Hillary Clinton’s Embrace of Henry Kissinger
For the past several weeks, Hillary Clinton has tried to extend a gracious welcome to any and all Republicans rightly disgusted by the prospect of a President Donald Trump. In the case of one very famous Republican, however, the outreach has been going on for much longer. For years, Clinton has spoken warmly and admiringly of Henry Kissinger, a man whose record around the world displayed a special disregard for human rights, the rule of law, and basic decency.
On Monday, an article in Politico detailed the Clinton campaign’s attempt to woo GOP foreign policy “elders,” including Condoleezza Rice, James Baker, and Kissinger. Later in the day, the New York Times reported that 50 Republican former national security officials had signed a letter essentially saying Donald Trump was unfit to be commander-in-chief. Kissinger, Baker, Colin Powell, and others were not on this list, sparking speculation about whether an even higher profile repudiation of Trump is in the offing.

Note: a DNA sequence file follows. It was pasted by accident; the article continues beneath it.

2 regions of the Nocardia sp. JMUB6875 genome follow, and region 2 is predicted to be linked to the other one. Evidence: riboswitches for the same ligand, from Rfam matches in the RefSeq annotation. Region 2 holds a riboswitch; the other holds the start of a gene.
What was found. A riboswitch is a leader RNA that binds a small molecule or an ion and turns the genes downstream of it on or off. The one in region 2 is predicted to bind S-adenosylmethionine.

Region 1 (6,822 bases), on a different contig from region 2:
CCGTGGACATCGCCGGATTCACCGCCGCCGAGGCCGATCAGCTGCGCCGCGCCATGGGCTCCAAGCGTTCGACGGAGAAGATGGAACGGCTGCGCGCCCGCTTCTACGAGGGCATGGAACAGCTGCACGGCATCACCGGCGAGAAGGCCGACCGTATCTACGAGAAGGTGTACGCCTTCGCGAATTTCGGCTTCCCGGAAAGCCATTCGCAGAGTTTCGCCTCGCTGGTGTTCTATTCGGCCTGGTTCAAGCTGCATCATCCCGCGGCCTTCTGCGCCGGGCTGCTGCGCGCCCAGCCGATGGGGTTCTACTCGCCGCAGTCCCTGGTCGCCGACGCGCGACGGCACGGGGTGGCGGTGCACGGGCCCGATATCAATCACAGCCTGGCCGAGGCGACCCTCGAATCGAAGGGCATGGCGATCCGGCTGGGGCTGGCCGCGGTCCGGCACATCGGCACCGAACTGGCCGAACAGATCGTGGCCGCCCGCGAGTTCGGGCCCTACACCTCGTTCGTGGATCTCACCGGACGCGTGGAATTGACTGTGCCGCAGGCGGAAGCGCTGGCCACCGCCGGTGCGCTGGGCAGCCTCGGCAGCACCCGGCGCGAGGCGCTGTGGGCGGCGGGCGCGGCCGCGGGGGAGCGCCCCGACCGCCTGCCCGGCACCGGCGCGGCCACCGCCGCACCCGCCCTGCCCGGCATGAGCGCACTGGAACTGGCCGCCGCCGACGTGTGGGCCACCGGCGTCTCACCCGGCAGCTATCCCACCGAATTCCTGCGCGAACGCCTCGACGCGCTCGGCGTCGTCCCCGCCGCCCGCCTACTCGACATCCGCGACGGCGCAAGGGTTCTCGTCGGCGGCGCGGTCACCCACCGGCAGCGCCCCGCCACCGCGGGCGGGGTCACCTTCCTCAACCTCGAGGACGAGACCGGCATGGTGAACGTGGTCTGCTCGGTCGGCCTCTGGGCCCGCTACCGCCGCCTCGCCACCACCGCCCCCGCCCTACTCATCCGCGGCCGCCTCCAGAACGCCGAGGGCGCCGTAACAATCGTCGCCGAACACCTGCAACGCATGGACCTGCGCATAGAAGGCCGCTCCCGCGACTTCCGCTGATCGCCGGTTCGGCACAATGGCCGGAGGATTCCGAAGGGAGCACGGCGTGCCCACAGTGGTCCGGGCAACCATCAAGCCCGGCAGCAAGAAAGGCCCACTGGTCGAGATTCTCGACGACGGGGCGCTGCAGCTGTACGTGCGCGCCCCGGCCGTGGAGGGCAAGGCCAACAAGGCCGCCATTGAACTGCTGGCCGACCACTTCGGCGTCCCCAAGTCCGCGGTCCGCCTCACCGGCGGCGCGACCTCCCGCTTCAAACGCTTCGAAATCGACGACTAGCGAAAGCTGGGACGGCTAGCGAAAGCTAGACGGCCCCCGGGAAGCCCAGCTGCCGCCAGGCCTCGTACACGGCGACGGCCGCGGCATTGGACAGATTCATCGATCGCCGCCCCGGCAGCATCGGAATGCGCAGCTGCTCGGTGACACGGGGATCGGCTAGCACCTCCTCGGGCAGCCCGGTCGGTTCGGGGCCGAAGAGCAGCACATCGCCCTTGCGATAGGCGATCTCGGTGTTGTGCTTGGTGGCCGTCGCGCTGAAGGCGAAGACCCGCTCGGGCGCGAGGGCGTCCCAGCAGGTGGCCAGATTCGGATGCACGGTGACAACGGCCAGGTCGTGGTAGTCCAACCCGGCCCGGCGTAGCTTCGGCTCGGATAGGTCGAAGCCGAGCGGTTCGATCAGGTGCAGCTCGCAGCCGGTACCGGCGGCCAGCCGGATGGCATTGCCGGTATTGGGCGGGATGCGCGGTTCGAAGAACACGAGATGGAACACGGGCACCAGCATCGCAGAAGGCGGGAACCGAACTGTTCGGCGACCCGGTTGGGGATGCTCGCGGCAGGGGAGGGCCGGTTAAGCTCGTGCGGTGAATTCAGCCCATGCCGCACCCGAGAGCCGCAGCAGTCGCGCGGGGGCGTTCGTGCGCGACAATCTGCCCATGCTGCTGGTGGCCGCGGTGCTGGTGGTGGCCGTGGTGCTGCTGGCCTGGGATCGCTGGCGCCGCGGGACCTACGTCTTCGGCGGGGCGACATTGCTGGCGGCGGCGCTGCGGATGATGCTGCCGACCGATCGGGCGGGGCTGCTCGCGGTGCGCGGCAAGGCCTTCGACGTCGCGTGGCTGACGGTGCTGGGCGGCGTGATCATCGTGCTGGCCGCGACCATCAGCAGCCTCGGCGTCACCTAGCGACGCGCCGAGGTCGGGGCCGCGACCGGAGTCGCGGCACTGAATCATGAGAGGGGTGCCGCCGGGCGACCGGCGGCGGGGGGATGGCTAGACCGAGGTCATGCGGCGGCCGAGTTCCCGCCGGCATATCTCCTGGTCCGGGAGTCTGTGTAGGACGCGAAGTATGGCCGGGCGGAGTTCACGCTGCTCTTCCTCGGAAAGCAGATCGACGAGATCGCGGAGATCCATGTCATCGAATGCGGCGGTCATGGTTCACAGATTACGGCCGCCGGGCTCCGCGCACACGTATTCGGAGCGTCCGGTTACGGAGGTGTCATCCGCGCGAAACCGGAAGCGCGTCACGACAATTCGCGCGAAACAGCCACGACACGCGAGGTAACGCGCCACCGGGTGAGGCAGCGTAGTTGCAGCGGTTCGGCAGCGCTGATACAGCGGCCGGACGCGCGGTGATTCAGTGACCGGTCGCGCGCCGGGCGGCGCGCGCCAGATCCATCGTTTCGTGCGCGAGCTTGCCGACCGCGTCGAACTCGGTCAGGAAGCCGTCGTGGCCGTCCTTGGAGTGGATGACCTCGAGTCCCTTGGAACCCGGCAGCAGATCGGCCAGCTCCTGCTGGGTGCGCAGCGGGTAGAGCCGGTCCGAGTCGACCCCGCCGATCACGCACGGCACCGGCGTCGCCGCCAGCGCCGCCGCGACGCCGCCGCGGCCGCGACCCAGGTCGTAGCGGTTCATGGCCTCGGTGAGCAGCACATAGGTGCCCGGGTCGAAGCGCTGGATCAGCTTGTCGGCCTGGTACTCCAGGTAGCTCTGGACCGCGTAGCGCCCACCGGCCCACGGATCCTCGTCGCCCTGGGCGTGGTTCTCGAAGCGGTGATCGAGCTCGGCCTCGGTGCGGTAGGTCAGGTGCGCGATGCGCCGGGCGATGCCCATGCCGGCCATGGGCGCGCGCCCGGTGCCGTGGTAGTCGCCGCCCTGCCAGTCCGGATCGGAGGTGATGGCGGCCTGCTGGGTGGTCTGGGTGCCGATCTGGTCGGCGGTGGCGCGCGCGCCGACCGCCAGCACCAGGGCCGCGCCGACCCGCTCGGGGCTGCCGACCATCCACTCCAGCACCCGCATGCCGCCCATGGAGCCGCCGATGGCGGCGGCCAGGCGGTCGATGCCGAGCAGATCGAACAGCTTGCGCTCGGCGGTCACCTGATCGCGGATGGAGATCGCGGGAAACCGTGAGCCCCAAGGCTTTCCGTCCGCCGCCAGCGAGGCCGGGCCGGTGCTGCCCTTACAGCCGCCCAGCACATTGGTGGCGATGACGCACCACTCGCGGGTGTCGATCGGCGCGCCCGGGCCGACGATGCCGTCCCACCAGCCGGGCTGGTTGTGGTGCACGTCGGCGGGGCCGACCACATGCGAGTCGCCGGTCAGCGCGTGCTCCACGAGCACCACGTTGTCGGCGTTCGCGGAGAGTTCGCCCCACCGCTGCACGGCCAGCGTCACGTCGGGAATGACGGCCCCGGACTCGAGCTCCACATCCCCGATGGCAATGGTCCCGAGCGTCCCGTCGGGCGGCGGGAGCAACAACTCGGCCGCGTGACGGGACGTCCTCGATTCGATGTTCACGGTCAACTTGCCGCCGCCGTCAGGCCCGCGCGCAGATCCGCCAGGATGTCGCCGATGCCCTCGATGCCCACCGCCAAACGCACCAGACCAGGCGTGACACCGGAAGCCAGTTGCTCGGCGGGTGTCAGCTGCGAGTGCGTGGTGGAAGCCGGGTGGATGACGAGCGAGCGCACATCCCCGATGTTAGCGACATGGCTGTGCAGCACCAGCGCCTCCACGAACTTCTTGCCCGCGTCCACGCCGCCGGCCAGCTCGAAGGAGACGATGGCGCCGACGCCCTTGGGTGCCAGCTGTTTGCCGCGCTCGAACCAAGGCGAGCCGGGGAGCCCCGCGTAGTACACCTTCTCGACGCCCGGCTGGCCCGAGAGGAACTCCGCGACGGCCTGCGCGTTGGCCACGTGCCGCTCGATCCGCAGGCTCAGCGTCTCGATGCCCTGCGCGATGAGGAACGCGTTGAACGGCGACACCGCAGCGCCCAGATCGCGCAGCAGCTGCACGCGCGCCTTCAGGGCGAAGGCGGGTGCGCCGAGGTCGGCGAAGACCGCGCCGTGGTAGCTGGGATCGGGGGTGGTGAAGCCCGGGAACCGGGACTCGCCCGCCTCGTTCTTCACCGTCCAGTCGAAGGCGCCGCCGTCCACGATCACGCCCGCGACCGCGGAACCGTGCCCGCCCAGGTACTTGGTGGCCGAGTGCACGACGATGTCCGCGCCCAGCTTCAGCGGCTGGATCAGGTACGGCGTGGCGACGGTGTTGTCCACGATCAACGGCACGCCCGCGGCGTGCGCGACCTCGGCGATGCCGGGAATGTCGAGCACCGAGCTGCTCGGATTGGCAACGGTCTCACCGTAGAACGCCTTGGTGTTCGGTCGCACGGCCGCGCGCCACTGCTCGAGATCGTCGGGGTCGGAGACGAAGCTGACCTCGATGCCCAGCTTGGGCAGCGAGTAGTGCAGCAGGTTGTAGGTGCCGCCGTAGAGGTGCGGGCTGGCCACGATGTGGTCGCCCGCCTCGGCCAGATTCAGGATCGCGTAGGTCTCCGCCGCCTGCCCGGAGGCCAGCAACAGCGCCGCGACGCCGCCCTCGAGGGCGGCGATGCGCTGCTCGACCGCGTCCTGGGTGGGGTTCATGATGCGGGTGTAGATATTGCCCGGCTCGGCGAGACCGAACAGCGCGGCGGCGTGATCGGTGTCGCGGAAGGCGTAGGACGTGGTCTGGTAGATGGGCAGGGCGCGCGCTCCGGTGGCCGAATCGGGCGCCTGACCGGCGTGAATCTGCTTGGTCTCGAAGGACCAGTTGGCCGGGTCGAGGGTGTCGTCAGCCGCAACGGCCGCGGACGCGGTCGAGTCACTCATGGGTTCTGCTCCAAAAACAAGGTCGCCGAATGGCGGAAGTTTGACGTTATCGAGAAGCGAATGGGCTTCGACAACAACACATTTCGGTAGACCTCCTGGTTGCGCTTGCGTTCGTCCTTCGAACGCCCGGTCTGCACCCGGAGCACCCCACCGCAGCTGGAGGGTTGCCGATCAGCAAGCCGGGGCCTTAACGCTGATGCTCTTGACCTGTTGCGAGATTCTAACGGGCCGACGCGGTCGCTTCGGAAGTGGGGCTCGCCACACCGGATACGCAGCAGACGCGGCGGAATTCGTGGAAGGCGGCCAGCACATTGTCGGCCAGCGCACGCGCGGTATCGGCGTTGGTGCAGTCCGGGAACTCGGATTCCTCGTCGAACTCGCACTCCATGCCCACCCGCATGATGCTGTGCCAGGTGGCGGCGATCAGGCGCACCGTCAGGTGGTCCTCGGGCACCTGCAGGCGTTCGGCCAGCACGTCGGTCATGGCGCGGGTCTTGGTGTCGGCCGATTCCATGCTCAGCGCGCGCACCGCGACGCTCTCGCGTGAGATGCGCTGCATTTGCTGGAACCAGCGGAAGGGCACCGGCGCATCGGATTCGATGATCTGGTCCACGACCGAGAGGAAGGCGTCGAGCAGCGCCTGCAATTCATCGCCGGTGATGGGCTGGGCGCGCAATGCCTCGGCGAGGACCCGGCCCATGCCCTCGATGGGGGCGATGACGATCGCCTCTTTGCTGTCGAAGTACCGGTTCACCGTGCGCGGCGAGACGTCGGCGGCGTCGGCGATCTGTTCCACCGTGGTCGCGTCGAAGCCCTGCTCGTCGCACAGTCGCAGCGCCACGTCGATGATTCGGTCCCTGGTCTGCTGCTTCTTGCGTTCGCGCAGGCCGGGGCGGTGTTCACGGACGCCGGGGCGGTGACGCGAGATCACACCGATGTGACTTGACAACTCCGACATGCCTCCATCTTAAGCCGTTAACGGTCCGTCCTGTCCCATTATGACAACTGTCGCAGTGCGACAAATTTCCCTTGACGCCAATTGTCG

There’s nothing wrong with the Clinton campaign making its case to Republicans wary of their party’s nominee; the continued defections from the party establishment are a damning blow for Trump. When it comes to Kissinger, however, Clinton should know better. Yet rather than distance herself, Clinton has wooed him with unrestrained enthusiasm. She has often spoken of his wisdom and the value of his “insight” and “expertise.” She reviewed one in the seemingly endless supply of his books with fulsome words of praise. (A taste: “Kissinger is a friend, and I relied on his counsel when I served as secretary of state. He checked in with me regularly, sharing astute observations about foreign leaders and sending me written reports on his travels.”) She defended him in a debate with Bernie Sanders during which the latter attacked Kissinger’s record on foreign policy. She has even chosen to spend holidays with him. Team Clinton likes to talk of a special bond among the men and women who have held the position of secretary of state.
Read more at Slate.